Herta Will Emerge As A Great Owner
The 1994 CART season began with a thud for AJ Foyt Racing. Super Tex had signed Davy Jones to drive the famous No.14 Lola, but after three very forgettable performances, Jones was summarily dumped after Long Beach. Heading into the Month of May, AJ made what I thought to be one of his best hires in Foyt’s post-driving era—Bryan Herta.
Herta was coming off of a championship season in Indy Lights. He was bright, humble, funny, and seemed more than ready to snag a plum ride in IndyCars. His attitude meshed well with the tempestuous team owner.
AJ was eager to coach, while Herta was willing to learn. The combination produced a ninth place finish at Indy. He essentially was second in class; being saddled with the ’94 Lola. This was a pretty strong performance for someone making their debut in the big cars on the world largest stage.
He followed that up with two more top-10’s in the next two races and a decent 13th at Cleveland. It looked as if Foyt had found what he wanted—a young driver who kept his mouth shut, and had his foot on the throttle. The future appeared bright for both driver and team. Then disaster struck in Toronto–Herta spun violently coming out of turn 11. He slapped the wall hard, destroying the entire right side of the car. The result was a broken pelvis and internal injuries for Herta. His season was over. Eddie Cheever replaced Herta for the remainder of the year, did a decent job and ultimately kept the seat.
For 1995, Herta found himself at Target Chip Ganassi–replacing Michael Andretti. Ganassi then announced he was expanding to a two-car team by adding Jimmy Vasser, whose team owned by Jim Hayhoe had folded over the winter. Neither driver had a good first half of the season, but Vasser came on strong in the second half to finish eighth in points. Herta continued to languish and finished a disappointing twentieth. Ganassi showed him the door at season’s end, replacing him with Alex Zanardi.
Herta again landed on his feet, securing a ride as teammate to driver-owner Bobby Rahal for 1996. He rebounded nicely to finish eighth in points, but his unwanted signature moment came in the last race of the season at Laguna Seca. Herta had led most of the race and appeared headed for his first win. On the last lap however, Zanardi made an incredible banzai move in the corkscrew section of the track–diving underneath Herta into the dirt, to take the win. Herta went on to win at the track the following two years, but will always be remembered for the 1996 race that he lost in the corkscrew.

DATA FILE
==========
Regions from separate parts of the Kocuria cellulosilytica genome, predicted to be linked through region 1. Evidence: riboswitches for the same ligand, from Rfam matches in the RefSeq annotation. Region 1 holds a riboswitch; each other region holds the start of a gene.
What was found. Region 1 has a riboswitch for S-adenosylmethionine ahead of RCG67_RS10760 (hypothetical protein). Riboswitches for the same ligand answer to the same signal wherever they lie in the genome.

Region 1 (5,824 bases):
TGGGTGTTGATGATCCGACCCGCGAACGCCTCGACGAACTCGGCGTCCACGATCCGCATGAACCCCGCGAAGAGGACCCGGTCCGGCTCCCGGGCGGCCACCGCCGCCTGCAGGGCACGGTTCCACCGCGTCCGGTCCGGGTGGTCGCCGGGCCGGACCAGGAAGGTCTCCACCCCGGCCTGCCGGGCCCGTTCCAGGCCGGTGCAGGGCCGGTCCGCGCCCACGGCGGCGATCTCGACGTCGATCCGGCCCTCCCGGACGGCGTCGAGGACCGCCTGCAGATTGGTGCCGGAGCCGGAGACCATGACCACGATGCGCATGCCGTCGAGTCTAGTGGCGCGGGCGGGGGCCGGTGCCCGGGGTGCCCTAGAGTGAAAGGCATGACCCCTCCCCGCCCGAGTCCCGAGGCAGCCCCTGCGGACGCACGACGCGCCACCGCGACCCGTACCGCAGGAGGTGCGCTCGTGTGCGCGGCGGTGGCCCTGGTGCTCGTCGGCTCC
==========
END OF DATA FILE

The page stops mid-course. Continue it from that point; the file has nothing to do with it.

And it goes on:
His years with Rahal were his most consistent, but he never even approached the great potential he showed as the 1993 Indy Lights Champion. In 2000, he was replaced at Rahal by Kenny Bräck. The next few years saw him bounce between stints with Forsythe, Nunn, Walker, and PK Racing.
In 2003, he subbed for the injured Dario Franchitti at Andretti-Green for several races in the IRL and won the race at Kansas. This ultimately led to a full-time ride with AGR in the No. 7 XM-Radio car for 2004. Beginning in 2007, he gave way to Danica Patrick and moved over to AGR’s ALMS team. Midway through the 2008 ALMS season, Herta was fired by Andretti-Green Racing. He resurfaced at Vision racing later in the 2008 season as a driving coach for Ed Carpenter and A.J. Foyt IV, primarily for road courses.
The reason for this long chronology is where we find Bryan Herta today. He now owns an Indy Lights team in association with Vision Racing. I’m willing to go out on a limb and say that this is where he will flourish. Herta never carried the swagger of a Paul Tracy or Robbie Gordon, nor did he ever have the sheer speed of a Michael Andretti. He may have been guilty of being a bit too conservative and thinking too much, which probably explained why he never anticipated such an unthinkable move by Zanardi. But the traits that held him back on the track, will serve him well in the role of a car owner.
He was working on an effort for this year’s Indianapolis 500 until last week, when things fell through. Rather than scrounge around to find a warm body to put in the cockpit, he has opted to wait a year and do things the right way–other owners should be so patient.
He is still bright, humble, and funny. But fifteen years later, he has endured the physical and emotional scarring that this sport can bring. My guess is he’ll use that experience in building a successful team and developing young drivers. I’m willing to bet that, over the next several years, Bryan Herta will see much more success as an owner than he ever saw as a driver. The best drivers do not always make the best owners, and vice versa. One of his former employers did not have the most illustrious driving career, yet he’s done OK as an owner. His name is Chip Ganassi.